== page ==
Sunday, March 17, 2019

random weekend snaps




We've been having more strong winds.
These are not small branches.
~~~



I thought you might like to see what an
8-foot-wide hay bale looks like.
I probably should have put something on it for scale.
Piper, maybe.
~~~



A peaceful moment for Iris and Rocket.

Today Iris was combed for the first time.
Not so peaceful, but we took our time, got through it,
and were still friends at the end.

By the way, you can see why I've started calling her "Tiny Iris."
Literally from the moment of their births, she's been on the petite side,
and her brother has been on the solid side.
When you see them together like this,
the difference in the two extremes is really emphasized.
~~~


Daily markmaking continues!
This was Friday, #439: a dried zinnia head from last year's gardens.
~~~



This photograph of a hairy woodpecker could be clearer, but it was taken from 12 feet away and through two layers of glass. I'm glad I put this suet feeder close to the porch, because I've discovered the sound these birds make - a sort of whistly cheep, repeated, with a silent beat in between.

Every morning a woodpecker politely approaches the feeder,
and sounds so delighted and surprised to find the suet:
cheep?! pause cheep?! pause cheep?! pause cheep?!
It makes me smile.

I hope you had a lovely weekend!
Isn't it amazing how much daylight we're seeing now?
It's 7 PM and I can almost see the barn.
Even with the clocks moved ahead one hour, that's a nice change.
~~~~~

Friday, March 15, 2019

windfalls

Tsuga looks pretty pleased with her branch.

We've had some strong winds recently,
which have brought down many small - and some not-small - branches.


Fern was perfectly happy with her branch.
Until she saw Tsuga's branch.

At this time of year, I only move branches and fallen trees if I'm going to trip over them. I can't afford the extra leaning.

Fern says, "Mama, why don't we share?"

The goats spend hours nibbling on branches and downed trees.
I believe they find nutrients in the bark, buds, lichen and moss, and even the wood.

Iris has found a little stick All For Her Own Self!


Or so she thought.
Brother Rocket decided he would like that stick
.



Tansy found a nice branch, but then reconsidered.

"I'll have my timber 'straight up' today!"


In other goat nutrition news, I had 1400 pounds of hay delivered yesterday.
This made me deliriously happy.

It's in two massive bales.
Each one is 8 feet by 3 feet by 3 feet.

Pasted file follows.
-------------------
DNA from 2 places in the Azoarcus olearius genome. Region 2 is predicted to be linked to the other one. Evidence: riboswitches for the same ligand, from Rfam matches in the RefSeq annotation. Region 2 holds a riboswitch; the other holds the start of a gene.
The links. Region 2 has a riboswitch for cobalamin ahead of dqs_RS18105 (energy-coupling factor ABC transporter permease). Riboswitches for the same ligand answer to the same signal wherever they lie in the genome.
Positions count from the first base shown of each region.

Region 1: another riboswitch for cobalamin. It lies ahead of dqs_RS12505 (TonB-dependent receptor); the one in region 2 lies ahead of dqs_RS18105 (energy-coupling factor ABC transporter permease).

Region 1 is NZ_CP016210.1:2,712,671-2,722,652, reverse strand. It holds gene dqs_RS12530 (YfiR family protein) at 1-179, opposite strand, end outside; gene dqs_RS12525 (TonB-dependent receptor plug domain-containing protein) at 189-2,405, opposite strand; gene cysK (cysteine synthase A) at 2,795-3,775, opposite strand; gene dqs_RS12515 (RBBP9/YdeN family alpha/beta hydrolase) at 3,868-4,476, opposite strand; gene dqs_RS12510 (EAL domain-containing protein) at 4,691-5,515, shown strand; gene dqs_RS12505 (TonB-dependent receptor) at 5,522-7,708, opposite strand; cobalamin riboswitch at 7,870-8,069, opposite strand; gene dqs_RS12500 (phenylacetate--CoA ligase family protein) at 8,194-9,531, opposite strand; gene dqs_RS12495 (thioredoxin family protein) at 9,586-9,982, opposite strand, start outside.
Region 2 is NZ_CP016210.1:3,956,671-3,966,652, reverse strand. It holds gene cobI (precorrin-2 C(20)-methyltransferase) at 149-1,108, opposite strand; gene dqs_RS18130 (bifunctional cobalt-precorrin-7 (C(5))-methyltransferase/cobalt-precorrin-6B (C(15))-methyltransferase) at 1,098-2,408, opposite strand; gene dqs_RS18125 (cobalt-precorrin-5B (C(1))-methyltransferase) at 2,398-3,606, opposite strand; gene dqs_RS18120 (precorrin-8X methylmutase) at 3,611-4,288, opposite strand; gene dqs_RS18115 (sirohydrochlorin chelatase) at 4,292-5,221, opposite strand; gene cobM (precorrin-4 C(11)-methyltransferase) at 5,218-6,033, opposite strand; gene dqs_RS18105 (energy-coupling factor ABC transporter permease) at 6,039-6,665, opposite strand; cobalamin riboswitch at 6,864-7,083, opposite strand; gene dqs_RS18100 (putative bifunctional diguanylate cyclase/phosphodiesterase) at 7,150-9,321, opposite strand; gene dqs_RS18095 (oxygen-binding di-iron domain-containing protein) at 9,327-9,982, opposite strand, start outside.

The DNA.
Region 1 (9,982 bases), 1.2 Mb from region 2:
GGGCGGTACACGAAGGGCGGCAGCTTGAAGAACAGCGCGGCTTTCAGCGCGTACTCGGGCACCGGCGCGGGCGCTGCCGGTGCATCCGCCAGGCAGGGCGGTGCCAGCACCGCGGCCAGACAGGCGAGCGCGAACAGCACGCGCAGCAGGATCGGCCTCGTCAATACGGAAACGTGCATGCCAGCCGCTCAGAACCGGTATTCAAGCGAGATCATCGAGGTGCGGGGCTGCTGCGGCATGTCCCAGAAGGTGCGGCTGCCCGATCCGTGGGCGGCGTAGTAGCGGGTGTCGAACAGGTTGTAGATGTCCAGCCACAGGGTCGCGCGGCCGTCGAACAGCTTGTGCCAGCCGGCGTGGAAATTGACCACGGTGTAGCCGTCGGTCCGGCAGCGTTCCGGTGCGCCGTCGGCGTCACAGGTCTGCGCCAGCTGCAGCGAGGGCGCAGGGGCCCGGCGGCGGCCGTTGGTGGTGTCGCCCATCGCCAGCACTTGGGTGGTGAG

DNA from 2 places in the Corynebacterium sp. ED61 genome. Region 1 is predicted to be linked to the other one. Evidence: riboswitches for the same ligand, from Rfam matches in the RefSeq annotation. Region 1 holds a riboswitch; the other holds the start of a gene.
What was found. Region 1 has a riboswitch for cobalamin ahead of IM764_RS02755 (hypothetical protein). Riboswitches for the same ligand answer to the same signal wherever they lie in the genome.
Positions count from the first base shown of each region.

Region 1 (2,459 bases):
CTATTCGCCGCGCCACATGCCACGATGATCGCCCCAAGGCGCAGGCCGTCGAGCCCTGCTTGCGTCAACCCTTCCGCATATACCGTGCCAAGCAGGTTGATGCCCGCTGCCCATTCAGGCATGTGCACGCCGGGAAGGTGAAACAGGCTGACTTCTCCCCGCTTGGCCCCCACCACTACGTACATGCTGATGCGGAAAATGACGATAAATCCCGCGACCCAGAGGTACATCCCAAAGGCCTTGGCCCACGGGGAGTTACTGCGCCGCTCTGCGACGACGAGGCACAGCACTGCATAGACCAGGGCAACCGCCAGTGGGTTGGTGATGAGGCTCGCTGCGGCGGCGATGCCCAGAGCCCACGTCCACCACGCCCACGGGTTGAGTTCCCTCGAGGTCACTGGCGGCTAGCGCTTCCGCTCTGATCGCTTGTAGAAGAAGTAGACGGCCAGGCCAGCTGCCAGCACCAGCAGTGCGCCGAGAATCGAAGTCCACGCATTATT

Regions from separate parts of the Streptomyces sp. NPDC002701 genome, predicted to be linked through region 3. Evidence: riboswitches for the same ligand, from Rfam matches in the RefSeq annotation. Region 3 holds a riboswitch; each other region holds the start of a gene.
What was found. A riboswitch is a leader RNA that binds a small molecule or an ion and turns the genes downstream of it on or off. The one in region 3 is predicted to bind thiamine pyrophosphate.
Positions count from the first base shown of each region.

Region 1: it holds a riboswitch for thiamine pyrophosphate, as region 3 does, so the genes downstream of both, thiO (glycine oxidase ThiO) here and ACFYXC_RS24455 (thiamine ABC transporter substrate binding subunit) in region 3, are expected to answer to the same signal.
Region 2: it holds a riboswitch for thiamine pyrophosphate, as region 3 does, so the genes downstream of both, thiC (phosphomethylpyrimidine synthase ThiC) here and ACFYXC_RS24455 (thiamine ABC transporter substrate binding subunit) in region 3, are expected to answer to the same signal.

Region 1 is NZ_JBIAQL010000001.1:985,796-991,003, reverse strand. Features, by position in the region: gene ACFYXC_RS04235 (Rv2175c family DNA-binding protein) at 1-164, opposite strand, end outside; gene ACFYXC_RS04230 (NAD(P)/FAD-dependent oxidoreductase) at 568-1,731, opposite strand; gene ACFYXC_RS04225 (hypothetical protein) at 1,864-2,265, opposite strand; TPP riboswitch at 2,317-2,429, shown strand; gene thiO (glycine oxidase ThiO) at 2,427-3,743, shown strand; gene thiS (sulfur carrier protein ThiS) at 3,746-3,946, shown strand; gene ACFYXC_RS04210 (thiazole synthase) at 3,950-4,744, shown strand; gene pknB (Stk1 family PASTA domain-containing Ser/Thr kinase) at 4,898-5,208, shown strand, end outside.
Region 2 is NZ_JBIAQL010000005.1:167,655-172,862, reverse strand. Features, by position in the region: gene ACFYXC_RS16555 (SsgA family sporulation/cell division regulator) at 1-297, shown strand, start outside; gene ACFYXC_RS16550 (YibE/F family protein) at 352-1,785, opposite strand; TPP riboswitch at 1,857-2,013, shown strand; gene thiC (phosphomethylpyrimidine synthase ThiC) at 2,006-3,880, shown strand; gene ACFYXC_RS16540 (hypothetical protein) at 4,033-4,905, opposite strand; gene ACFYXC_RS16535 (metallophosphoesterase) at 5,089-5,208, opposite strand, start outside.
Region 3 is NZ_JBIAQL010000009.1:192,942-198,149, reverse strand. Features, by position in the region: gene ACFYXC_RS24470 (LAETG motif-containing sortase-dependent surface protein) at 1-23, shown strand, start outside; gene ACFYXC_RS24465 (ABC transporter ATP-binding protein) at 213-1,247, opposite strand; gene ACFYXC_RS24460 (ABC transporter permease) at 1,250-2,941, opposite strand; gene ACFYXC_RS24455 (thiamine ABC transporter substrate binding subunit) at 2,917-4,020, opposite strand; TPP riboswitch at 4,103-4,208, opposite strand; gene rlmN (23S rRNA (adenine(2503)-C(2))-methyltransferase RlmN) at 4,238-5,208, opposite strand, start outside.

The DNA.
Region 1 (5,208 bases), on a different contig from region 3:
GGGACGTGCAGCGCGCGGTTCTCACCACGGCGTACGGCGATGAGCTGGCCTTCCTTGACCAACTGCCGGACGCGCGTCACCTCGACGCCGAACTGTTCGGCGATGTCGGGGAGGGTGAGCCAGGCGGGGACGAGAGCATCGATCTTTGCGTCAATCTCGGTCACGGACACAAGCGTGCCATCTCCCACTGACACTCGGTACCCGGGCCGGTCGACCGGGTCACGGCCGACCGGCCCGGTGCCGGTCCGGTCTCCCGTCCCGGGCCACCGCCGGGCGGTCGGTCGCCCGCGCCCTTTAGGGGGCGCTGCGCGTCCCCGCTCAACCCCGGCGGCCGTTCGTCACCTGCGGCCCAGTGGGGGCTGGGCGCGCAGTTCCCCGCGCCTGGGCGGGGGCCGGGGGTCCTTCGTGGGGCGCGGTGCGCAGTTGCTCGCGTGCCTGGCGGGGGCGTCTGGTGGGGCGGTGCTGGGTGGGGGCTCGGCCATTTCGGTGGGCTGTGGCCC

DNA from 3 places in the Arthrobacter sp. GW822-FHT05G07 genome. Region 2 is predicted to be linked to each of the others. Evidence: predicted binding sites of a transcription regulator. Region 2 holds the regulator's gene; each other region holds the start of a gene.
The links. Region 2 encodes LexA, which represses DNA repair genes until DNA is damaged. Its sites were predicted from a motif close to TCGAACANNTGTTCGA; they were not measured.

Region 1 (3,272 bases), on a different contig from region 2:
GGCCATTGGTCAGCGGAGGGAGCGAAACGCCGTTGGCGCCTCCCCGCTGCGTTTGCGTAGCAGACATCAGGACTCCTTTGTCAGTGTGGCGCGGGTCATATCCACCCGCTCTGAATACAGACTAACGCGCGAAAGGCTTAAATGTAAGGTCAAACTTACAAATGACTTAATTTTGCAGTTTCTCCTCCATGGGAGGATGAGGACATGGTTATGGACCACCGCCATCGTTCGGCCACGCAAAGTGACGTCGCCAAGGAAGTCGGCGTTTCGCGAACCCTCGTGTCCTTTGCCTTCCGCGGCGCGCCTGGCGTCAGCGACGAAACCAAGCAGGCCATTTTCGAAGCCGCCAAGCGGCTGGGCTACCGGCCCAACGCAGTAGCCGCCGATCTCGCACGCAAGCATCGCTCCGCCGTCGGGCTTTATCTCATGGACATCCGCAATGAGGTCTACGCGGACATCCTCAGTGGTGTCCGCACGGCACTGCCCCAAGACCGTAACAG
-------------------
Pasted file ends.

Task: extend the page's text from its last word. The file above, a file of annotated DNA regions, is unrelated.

They were delivered in about 10 minutes with a skid-steer:
up my ice-covered driveway and straight into the roundtop.
It was beautiful to watch.

Unlike standard bales, which are carried one by one from the roundtop to the barns and then opened up and distributed to the paddocks,
these bales will have to be opened in the roundtop and then large amounts of loose hay will be transported over ice and snow and - soon - mud.
I hate wasting hay, and loose hay is...loose. I don't want to leave a long trail of hay everywhere I carry it, twice every day.
So I'm going to try to come up with one all-season transport method that will be effective, efficient, and which I hope will not require buying anything.

Fortunately, I don't mind a challenge. And there's a weekend ahead.

What new fun are you planning this weekend?
~~~~~

Thursday, March 7, 2019

brief bird bulletin

I've been scattering sunflower seed on the ground,
hoping for a return of the mourning doves.

I haven't seen them yet.


Happily, I love cardinals, too.


~~~~~

Monday, March 4, 2019

back to normal


Again with the snow.


I don't know why the snowplow goes back and forth in front of my driveway,
over and over again.
It's a small road.
Even though there is a little intersection with another small road,
it seems like once or twice in each direction would do the job.

But the driver drops the plow with a sound like cannonfire
then scrapes loudly forward
- I can't think of an adequately loud grinding sound to compare this to -
for 15 seconds or so,
then lifts the plow and reverses a bit,
then drops the plow (BOOM!) and scrapes loudly forward again.
Over and over and over.
This morning I stopped counting at 16, but it continued on.


And this morning, as usual, it began at about 330AM.
This has been "normal" lately, including several times in the past week.

I am happy that the road is being plowed, but I wish I understood the method.
In general, I believe that when people understand what is being done and why,
there is a much better chance that everyone involved will be happy.
That's why I consider environmental education and forest management outreach programs two of the most useful jobs I've done so far.

So, if any of my readers drives a snowplow on back roads in a tiny rural town,
please talk to me in the comments.
I'd really love to be able to embrace these 330AM wake-up calls.

imagine big yawn inserted here
~~~~~